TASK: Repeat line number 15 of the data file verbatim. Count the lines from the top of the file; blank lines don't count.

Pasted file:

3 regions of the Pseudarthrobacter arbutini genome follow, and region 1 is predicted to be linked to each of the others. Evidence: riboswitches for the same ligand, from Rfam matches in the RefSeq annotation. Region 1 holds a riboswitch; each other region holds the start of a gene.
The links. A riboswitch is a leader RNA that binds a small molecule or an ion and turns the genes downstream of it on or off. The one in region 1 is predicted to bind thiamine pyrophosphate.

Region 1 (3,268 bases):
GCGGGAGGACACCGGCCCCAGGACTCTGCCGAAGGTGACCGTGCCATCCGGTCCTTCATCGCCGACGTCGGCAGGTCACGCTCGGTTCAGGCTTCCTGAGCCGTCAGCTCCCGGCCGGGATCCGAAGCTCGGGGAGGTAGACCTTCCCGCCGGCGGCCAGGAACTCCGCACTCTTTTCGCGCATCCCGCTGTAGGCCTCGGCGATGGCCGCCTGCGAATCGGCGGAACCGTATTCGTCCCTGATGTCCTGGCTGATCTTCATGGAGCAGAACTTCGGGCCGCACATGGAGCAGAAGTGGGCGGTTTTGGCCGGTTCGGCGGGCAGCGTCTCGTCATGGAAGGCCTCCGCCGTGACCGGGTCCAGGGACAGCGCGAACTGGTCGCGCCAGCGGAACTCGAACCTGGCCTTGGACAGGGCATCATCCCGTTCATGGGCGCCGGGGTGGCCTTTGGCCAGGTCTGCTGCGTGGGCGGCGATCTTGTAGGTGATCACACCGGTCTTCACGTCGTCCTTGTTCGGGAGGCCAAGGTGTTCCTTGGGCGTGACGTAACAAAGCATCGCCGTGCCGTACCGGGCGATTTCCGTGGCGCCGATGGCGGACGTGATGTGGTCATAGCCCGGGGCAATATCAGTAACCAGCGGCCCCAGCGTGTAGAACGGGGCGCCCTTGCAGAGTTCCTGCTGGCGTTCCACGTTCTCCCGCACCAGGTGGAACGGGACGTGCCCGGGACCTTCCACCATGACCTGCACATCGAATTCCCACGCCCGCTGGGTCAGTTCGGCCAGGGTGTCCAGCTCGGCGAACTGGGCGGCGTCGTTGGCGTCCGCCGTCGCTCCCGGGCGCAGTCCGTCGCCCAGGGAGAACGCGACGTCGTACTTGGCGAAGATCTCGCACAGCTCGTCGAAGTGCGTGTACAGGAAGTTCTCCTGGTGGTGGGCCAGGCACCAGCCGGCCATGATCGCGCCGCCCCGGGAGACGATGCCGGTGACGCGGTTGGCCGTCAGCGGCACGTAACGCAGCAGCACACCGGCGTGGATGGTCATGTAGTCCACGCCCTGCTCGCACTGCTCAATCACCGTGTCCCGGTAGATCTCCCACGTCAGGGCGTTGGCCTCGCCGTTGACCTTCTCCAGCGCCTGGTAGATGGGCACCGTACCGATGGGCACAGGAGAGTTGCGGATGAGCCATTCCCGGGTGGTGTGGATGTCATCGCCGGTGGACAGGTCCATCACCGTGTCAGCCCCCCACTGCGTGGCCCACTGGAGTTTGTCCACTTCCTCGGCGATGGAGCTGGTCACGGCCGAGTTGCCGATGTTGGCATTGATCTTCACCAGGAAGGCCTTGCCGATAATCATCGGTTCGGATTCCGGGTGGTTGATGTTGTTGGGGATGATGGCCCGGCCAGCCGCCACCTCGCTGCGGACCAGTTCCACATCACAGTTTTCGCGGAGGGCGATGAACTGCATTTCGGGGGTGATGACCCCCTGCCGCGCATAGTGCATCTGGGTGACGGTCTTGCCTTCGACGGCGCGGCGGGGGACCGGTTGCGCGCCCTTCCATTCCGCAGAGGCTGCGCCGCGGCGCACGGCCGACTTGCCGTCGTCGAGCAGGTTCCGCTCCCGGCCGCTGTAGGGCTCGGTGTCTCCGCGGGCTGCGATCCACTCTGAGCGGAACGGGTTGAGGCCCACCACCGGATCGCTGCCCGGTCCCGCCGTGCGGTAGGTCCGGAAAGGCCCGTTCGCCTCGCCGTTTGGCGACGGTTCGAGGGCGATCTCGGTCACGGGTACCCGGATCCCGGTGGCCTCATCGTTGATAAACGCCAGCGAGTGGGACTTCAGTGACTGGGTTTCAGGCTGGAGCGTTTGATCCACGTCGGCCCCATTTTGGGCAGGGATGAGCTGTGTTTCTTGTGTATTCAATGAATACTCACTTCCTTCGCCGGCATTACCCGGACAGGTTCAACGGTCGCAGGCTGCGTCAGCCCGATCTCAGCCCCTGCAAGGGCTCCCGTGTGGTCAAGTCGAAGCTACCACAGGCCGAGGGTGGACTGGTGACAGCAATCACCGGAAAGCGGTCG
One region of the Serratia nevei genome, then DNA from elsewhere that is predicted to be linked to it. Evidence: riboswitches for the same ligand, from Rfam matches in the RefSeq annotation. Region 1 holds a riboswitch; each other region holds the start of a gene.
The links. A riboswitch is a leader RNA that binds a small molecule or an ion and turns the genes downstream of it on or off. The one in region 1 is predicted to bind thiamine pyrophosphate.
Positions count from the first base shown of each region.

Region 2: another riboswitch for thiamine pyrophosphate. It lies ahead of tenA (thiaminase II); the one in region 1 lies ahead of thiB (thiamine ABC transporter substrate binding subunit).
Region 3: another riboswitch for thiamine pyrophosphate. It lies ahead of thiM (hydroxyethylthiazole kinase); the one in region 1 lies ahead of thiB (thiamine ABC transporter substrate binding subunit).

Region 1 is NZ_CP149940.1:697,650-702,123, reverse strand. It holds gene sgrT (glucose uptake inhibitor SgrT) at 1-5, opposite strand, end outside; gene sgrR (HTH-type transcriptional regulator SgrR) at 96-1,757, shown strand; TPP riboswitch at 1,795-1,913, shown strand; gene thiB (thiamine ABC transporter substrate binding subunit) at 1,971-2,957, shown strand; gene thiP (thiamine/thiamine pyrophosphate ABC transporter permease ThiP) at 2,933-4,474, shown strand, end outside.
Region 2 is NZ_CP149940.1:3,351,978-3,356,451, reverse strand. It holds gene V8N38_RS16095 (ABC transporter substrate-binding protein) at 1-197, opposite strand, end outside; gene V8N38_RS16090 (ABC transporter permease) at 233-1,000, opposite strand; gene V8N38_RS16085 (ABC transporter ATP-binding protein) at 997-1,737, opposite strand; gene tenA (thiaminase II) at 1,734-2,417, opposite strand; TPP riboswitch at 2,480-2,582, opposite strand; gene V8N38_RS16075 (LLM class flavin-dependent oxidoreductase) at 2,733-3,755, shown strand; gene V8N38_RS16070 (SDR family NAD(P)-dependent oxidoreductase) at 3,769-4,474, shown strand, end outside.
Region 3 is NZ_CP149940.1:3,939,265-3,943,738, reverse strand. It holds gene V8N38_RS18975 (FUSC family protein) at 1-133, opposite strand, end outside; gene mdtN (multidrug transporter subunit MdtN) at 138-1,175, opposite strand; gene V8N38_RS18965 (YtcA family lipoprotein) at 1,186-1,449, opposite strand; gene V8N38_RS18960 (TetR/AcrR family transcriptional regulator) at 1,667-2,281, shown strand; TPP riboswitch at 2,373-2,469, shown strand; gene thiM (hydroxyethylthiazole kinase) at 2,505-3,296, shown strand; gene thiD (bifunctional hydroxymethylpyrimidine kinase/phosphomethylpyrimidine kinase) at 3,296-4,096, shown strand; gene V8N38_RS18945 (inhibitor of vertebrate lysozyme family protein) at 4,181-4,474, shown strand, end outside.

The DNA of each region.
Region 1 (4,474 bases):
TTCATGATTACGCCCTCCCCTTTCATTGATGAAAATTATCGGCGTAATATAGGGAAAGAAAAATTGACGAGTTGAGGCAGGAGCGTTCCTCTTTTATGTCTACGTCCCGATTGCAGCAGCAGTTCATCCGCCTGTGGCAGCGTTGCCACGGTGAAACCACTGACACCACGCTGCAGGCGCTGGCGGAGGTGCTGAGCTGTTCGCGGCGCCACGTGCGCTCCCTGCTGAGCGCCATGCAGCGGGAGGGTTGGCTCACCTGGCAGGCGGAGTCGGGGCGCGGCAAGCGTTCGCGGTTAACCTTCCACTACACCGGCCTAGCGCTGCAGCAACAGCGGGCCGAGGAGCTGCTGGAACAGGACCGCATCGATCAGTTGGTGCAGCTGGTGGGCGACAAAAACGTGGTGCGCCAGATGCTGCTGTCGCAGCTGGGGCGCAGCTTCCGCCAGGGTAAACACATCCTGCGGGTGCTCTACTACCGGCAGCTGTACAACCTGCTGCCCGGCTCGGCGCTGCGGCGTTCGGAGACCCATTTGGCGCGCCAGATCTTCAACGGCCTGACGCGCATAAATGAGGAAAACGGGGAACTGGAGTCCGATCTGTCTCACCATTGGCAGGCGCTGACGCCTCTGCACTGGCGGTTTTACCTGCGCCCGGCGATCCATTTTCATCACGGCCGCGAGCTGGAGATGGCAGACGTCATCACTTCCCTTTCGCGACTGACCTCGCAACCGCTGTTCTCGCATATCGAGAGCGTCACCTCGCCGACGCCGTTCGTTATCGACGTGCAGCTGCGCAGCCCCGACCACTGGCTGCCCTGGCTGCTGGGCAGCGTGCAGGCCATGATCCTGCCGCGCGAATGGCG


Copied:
TTCATGATTACGCCCTCCCCTTTCATTGATGAAAATTATCGGCGTAATATAGGGAAAGAAAAATTGACGAGTTGAGGCAGGAGCGTTCCTCTTTTATGTCTACGTCCCGATTGCAGCAGCAGTTCATCCGCCTGTGGCAGCGTTGCCACGGTGAAACCACTGACACCACGCTGCAGGCGCTGGCGGAGGTGCTGAGCTGTTCGCGGCGCCACGTGCGCTCCCTGCTGAGCGCCATGCAGCGGGAGGGTTGGCTCACCTGGCAGGCGGAGTCGGGGCGCGGCAAGCGTTCGCGGTTAACCTTCCACTACACCGGCCTAGCGCTGCAGCAACAGCGGGCCGAGGAGCTGCTGGAACAGGACCGCATCGATCAGTTGGTGCAGCTGGTGGGCGACAAAAACGTGGTGCGCCAGATGCTGCTGTCGCAGCTGGGGCGCAGCTTCCGCCAGGGTAAACACATCCTGCGGGTGCTCTACTACCGGCAGCTGTACAACCTGCTGCCCGGCTCGGCGCTGCGGCGTTCGGAGACCCATTTGGCGCGCCAGATCTTCAACGGCCTGACGCGCATAAATGAGGAAAACGGGGAACTGGAGTCCGATCTGTCTCACCATTGGCAGGCGCTGACGCCTCTGCACTGGCGGTTTTACCTGCGCCCGGCGATCCATTTTCATCACGGCCGCGAGCTGGAGATGGCAGACGTCATCACTTCCCTTTCGCGACTGACCTCGCAACCGCTGTTCTCGCATATCGAGAGCGTCACCTCGCCGACGCCGTTCGTTATCGACGTGCAGCTGCGCAGCCCCGACCACTGGCTGCCCTGGCTGCTGGGCAGCGTGCAGGCCATGATCCTGCCGCGCGAATGGCG